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Last week an user application turns out to hog one of my servers. It was exhausting the memory gradually and slowly. When I attempted to kill -9 PID the PID went in state D. While this was eating the server's memory and it was by far the most memory-hungry process, I decided to try alternative approach - using OOM_Killer. So, I increased oom_adj to 15 and the oom_score of this PID jumped up. However, no action from the OOM_Killer. I have few questions:

  1. Would OOM_Killer kill a process if SIGKILL couldn't?;
  2. At what amount of available memory the OOM_Killer runs (at what point of available memory less than X it executes)? Does it wait until the available memory reaches the kernel reserved one (64KB IIRC)?;
  3. How to benefit from OOM_Killer, invoking it manually or forcing it to run sooner?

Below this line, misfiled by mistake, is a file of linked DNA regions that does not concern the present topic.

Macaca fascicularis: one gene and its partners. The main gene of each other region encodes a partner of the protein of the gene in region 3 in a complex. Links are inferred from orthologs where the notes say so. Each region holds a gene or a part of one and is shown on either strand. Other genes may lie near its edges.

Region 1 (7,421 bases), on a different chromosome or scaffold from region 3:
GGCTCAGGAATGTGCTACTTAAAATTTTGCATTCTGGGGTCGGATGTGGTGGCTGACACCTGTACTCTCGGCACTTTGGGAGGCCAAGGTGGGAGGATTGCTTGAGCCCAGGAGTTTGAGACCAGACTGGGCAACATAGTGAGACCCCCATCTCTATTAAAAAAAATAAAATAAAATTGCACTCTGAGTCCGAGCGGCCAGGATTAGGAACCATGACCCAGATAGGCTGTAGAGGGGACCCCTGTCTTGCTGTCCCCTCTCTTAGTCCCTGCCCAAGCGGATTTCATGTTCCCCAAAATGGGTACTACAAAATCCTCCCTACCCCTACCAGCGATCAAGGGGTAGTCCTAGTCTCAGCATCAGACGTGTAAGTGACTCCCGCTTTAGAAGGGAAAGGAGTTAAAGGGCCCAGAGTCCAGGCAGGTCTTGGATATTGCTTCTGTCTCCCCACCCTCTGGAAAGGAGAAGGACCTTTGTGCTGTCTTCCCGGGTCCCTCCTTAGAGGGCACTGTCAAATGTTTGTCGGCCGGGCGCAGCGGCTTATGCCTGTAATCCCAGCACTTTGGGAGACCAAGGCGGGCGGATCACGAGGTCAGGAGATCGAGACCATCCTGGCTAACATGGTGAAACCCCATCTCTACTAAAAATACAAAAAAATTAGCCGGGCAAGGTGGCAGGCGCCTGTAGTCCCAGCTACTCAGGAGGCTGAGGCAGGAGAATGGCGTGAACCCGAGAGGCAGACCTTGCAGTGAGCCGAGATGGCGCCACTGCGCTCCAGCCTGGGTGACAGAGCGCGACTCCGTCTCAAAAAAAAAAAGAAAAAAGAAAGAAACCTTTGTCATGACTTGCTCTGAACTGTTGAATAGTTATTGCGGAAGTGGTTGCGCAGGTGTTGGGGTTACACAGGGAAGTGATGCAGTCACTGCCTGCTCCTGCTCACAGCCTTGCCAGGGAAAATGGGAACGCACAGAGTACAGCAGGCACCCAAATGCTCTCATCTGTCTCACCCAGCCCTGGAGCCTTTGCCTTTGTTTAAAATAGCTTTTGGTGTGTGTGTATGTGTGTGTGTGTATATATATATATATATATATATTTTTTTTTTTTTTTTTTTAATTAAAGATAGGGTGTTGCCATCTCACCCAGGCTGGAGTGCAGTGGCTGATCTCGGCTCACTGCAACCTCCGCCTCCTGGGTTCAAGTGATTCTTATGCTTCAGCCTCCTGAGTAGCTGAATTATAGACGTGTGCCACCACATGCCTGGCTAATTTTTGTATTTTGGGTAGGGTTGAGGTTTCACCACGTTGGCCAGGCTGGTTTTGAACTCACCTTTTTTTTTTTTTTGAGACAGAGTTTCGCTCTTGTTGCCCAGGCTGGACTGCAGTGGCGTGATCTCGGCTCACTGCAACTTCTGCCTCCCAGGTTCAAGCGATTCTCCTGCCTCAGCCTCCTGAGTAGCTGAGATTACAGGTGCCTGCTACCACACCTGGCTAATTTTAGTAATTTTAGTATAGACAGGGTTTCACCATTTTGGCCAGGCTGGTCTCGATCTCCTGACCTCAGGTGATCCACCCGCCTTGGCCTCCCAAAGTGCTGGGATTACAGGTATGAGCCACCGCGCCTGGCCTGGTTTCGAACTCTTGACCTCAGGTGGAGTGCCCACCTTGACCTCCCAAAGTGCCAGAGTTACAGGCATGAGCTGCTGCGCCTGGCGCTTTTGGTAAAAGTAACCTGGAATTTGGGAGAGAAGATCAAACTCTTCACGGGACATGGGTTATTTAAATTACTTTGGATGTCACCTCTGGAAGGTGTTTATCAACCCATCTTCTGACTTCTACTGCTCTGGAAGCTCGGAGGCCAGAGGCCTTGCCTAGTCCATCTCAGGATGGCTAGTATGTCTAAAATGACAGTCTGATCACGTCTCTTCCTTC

Just for the record - the server is Ubuntu 9.10, kernel 2.6.31. Thank you!

share|improve this question
AFAICR, you can invoke OOM_Killer using Magic-SysRq. – Hubert Kario Oct 9 '11 at 23:30
SIGKILL didn't fail, the process went to exit and was stuck trying to retrieve all its pages from swap. You could verify this by checking the disk busy and watching swap usage page activity while it was in D. Also by seeing what its state is in top or ps axwwule. – polynomial Oct 10 '11 at 2:24

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